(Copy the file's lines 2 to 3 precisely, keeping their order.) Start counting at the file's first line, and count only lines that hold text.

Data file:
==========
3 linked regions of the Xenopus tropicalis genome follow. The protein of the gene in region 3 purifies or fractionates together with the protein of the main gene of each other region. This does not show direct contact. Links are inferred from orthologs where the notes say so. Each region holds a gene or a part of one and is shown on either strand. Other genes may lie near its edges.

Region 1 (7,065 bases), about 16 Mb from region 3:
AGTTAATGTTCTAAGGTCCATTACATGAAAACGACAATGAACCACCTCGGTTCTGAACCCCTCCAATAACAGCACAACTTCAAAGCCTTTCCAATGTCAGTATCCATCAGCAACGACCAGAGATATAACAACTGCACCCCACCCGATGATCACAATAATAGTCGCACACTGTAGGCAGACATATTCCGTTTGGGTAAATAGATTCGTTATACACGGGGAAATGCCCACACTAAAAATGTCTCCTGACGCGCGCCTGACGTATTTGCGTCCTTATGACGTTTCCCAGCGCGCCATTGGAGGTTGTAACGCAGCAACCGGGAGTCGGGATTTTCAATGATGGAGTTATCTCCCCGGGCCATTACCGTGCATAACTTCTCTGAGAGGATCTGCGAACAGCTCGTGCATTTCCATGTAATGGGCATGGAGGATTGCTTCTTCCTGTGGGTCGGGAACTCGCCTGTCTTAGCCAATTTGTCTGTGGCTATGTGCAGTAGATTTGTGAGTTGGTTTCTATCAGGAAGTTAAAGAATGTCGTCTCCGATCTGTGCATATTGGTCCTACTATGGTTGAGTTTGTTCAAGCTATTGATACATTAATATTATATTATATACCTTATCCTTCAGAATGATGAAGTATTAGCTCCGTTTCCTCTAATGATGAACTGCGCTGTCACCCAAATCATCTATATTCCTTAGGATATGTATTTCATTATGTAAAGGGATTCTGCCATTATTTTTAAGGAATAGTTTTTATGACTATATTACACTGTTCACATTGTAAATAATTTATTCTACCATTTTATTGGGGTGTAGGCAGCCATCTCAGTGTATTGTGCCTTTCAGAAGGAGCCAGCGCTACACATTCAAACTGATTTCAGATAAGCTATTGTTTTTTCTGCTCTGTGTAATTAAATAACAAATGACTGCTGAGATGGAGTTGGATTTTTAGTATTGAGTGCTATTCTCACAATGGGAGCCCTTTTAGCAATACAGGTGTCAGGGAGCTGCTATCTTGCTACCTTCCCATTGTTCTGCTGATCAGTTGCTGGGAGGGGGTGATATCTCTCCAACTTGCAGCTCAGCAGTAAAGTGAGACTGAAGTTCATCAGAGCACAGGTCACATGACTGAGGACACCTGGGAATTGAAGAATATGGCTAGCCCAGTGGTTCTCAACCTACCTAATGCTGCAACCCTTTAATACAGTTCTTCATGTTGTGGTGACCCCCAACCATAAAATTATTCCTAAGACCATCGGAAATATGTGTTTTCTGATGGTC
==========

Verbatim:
Region 1 (7,065 bases), about 16 Mb from region 3:
AGTTAATGTTCTAAGGTCCATTACATGAAAACGACAATGAACCACCTCGGTTCTGAACCCCTCCAATAACAGCACAACTTCAAAGCCTTTCCAATGTCAGTATCCATCAGCAACGACCAGAGATATAACAACTGCACCCCACCCGATGATCACAATAATAGTCGCACACTGTAGGCAGACATATTCCGTTTGGGTAAATAGATTCGTTATACACGGGGAAATGCCCACACTAAAAATGTCTCCTGACGCGCGCCTGACGTATTTGCGTCCTTATGACGTTTCCCAGCGCGCCATTGGAGGTTGTAACGCAGCAACCGGGAGTCGGGATTTTCAATGATGGAGTTATCTCCCCGGGCCATTACCGTGCATAACTTCTCTGAGAGGATCTGCGAACAGCTCGTGCATTTCCATGTAATGGGCATGGAGGATTGCTTCTTCCTGTGGGTCGGGAACTCGCCTGTCTTAGCCAATTTGTCTGTGGCTATGTGCAGTAGATTTGTGAGTTGGTTTCTATCAGGAAGTTAAAGAATGTCGTCTCCGATCTGTGCATATTGGTCCTACTATGGTTGAGTTTGTTCAAGCTATTGATACATTAATATTATATTATATACCTTATCCTTCAGAATGATGAAGTATTAGCTCCGTTTCCTCTAATGATGAACTGCGCTGTCACCCAAATCATCTATATTCCTTAGGATATGTATTTCATTATGTAAAGGGATTCTGCCATTATTTTTAAGGAATAGTTTTTATGACTATATTACACTGTTCACATTGTAAATAATTTATTCTACCATTTTATTGGGGTGTAGGCAGCCATCTCAGTGTATTGTGCCTTTCAGAAGGAGCCAGCGCTACACATTCAAACTGATTTCAGATAAGCTATTGTTTTTTCTGCTCTGTGTAATTAAATAACAAATGACTGCTGAGATGGAGTTGGATTTTTAGTATTGAGTGCTATTCTCACAATGGGAGCCCTTTTAGCAATACAGGTGTCAGGGAGCTGCTATCTTGCTACCTTCCCATTGTTCTGCTGATCAGTTGCTGGGAGGGGGTGATATCTCTCCAACTTGCAGCTCAGCAGTAAAGTGAGACTGAAGTTCATCAGAGCACAGGTCACATGACTGAGGACACCTGGGAATTGAAGAATATGGCTAGCCCAGTGGTTCTCAACCTACCTAATGCTGCAACCCTTTAATACAGTTCTTCATGTTGTGGTGACCCCCAACCATAAAATTATTCCTAAGACCATCGGAAATATGTGTTTTCTGATGGTC